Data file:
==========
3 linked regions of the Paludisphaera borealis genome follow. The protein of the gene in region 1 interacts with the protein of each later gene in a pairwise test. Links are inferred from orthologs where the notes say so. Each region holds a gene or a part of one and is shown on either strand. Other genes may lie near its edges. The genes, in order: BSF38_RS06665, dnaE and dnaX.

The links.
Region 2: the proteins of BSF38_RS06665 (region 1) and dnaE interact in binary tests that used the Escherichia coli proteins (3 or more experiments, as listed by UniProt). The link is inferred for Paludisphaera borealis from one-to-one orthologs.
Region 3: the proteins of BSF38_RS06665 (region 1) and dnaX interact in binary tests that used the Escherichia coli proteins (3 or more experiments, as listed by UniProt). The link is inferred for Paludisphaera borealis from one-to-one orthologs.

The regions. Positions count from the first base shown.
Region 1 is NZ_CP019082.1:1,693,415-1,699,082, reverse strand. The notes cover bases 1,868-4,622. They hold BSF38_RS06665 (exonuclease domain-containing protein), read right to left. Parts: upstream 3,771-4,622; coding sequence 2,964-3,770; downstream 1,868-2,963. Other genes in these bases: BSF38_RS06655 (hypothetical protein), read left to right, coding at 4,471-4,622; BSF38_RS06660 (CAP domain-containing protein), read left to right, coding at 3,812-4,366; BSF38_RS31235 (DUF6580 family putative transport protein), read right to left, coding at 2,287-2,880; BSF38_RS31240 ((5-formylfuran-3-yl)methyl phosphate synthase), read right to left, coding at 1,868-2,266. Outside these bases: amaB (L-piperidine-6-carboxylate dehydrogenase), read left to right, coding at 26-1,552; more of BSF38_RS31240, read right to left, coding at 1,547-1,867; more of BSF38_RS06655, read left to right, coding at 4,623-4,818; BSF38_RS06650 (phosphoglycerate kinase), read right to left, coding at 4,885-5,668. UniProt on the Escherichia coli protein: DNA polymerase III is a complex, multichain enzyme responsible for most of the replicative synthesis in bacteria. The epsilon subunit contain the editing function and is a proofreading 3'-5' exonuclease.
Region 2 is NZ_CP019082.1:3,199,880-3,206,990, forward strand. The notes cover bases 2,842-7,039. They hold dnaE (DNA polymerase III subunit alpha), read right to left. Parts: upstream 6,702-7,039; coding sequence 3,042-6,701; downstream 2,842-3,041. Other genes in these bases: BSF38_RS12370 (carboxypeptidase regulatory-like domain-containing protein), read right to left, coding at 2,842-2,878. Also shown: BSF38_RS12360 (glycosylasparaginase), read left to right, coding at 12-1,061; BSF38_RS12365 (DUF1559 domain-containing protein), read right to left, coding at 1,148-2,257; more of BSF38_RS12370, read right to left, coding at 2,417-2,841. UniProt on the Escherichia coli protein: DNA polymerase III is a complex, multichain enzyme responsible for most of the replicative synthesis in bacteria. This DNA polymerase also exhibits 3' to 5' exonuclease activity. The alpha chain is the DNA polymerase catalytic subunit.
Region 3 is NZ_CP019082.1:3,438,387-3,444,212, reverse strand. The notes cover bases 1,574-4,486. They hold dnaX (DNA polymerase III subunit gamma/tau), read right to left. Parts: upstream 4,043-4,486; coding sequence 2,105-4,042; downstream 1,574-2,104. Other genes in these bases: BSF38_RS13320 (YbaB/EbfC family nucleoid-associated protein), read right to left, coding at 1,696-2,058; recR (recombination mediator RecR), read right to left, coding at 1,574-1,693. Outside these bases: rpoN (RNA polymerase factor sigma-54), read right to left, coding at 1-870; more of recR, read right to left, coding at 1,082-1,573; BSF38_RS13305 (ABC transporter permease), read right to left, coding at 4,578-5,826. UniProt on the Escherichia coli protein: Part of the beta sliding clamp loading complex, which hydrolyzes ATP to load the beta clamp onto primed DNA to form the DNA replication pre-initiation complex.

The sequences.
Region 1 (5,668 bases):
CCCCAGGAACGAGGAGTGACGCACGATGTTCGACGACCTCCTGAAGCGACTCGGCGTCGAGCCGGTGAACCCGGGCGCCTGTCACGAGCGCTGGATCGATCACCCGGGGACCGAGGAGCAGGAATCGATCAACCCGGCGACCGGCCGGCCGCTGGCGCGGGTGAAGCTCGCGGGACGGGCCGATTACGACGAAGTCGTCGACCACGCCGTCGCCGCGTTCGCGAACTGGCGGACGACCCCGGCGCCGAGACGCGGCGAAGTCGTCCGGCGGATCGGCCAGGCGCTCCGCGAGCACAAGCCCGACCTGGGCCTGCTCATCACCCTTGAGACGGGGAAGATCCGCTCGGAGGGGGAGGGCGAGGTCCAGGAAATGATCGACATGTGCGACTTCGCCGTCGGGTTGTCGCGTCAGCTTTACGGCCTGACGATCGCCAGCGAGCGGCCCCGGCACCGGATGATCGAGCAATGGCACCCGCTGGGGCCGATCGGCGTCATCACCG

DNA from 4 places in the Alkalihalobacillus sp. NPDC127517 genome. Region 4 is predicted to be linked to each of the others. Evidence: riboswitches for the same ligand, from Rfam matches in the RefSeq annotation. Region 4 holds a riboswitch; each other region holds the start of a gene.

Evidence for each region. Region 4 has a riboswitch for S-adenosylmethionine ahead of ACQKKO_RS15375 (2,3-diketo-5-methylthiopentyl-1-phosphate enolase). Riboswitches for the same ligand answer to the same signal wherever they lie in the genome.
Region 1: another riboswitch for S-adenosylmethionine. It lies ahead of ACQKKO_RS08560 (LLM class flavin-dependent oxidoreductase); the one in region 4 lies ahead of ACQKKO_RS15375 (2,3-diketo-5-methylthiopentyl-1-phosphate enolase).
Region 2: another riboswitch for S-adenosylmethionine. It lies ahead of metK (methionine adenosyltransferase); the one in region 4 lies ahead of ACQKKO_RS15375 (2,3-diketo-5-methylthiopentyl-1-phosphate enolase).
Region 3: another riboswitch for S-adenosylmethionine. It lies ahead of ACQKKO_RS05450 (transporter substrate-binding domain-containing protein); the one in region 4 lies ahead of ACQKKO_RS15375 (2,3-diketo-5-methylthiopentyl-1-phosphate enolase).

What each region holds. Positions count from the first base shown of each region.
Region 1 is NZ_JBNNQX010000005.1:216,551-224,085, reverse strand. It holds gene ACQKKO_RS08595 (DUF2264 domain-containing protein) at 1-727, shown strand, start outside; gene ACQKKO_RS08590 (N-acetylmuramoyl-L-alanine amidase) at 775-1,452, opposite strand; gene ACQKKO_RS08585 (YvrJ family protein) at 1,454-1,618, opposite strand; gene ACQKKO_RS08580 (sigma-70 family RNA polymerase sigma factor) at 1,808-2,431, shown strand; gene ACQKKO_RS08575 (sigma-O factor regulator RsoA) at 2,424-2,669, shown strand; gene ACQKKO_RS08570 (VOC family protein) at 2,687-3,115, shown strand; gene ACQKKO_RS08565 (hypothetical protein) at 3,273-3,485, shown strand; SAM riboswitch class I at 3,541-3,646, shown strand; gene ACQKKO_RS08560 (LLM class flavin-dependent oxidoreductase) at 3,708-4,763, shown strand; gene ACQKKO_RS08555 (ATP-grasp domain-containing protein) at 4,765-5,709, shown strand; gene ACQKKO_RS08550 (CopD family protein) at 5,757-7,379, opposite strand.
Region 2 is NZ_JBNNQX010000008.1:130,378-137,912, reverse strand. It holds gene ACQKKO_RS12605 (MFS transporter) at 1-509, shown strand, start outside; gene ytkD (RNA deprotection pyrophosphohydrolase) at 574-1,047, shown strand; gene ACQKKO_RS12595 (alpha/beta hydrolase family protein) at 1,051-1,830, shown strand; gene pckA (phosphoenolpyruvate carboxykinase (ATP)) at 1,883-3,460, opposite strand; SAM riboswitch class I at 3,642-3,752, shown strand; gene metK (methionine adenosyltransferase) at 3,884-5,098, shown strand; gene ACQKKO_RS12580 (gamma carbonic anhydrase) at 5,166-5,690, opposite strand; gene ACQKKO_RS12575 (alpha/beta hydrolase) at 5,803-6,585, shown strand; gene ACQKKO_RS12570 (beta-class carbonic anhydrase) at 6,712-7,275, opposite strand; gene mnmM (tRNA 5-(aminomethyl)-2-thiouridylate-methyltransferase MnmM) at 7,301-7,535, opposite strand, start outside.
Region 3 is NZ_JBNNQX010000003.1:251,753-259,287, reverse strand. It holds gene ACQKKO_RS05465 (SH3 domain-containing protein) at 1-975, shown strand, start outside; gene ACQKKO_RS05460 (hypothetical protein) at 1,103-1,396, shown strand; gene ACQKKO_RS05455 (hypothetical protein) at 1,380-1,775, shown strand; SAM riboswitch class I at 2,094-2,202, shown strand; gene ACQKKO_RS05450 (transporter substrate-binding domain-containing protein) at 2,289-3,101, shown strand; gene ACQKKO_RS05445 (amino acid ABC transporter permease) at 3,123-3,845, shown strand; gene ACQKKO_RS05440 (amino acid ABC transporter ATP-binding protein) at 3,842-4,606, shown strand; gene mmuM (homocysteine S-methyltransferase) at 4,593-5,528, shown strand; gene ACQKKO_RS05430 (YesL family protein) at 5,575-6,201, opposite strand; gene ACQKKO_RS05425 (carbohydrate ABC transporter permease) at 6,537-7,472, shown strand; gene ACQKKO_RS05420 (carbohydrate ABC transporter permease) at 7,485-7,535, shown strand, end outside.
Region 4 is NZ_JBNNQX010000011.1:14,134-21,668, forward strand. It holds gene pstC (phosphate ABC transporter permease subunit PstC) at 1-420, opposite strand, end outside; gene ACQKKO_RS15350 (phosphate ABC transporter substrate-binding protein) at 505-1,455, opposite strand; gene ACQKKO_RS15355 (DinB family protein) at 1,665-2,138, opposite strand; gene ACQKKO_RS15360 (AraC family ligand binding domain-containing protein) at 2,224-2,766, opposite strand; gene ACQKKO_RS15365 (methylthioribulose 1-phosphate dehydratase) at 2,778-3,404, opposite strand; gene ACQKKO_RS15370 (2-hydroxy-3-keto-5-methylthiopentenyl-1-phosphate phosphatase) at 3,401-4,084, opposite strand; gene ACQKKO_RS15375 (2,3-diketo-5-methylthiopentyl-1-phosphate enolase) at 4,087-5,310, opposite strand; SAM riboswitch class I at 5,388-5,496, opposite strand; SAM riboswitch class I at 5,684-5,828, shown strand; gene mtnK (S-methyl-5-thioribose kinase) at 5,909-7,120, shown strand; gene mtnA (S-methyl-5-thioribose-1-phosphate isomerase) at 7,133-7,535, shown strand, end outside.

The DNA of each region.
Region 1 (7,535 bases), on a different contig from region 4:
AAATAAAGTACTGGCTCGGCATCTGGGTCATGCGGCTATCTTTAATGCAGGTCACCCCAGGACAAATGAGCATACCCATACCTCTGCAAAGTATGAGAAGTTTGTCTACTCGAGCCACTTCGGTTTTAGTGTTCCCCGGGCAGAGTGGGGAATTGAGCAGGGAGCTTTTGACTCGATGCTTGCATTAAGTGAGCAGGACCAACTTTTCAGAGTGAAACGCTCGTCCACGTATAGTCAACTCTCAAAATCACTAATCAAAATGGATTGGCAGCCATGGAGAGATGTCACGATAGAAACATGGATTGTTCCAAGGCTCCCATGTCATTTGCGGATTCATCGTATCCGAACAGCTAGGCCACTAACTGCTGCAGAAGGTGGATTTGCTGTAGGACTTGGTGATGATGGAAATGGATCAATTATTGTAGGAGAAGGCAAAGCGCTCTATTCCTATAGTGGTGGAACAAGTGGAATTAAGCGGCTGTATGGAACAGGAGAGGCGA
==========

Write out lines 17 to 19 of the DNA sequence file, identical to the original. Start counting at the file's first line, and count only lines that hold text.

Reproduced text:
What each region holds. Positions count from the first base shown of each region.
Region 1 is NZ_JBNNQX010000005.1:216,551-224,085, reverse strand. It holds gene ACQKKO_RS08595 (DUF2264 domain-containing protein) at 1-727, shown strand, start outside; gene ACQKKO_RS08590 (N-acetylmuramoyl-L-alanine amidase) at 775-1,452, opposite strand; gene ACQKKO_RS08585 (YvrJ family protein) at 1,454-1,618, opposite strand; gene ACQKKO_RS08580 (sigma-70 family RNA polymerase sigma factor) at 1,808-2,431, shown strand; gene ACQKKO_RS08575 (sigma-O factor regulator RsoA) at 2,424-2,669, shown strand; gene ACQKKO_RS08570 (VOC family protein) at 2,687-3,115, shown strand; gene ACQKKO_RS08565 (hypothetical protein) at 3,273-3,485, shown strand; SAM riboswitch class I at 3,541-3,646, shown strand; gene ACQKKO_RS08560 (LLM class flavin-dependent oxidoreductase) at 3,708-4,763, shown strand; gene ACQKKO_RS08555 (ATP-grasp domain-containing protein) at 4,765-5,709, shown strand; gene ACQKKO_RS08550 (CopD family protein) at 5,757-7,379, opposite strand.
Region 2 is NZ_JBNNQX010000008.1:130,378-137,912, reverse strand. It holds gene ACQKKO_RS12605 (MFS transporter) at 1-509, shown strand, start outside; gene ytkD (RNA deprotection pyrophosphohydrolase) at 574-1,047, shown strand; gene ACQKKO_RS12595 (alpha/beta hydrolase family protein) at 1,051-1,830, shown strand; gene pckA (phosphoenolpyruvate carboxykinase (ATP)) at 1,883-3,460, opposite strand; SAM riboswitch class I at 3,642-3,752, shown strand; gene metK (methionine adenosyltransferase) at 3,884-5,098, shown strand; gene ACQKKO_RS12580 (gamma carbonic anhydrase) at 5,166-5,690, opposite strand; gene ACQKKO_RS12575 (alpha/beta hydrolase) at 5,803-6,585, shown strand; gene ACQKKO_RS12570 (beta-class carbonic anhydrase) at 6,712-7,275, opposite strand; gene mnmM (tRNA 5-(aminomethyl)-2-thiouridylate-methyltransferase MnmM) at 7,301-7,535, opposite strand, start outside.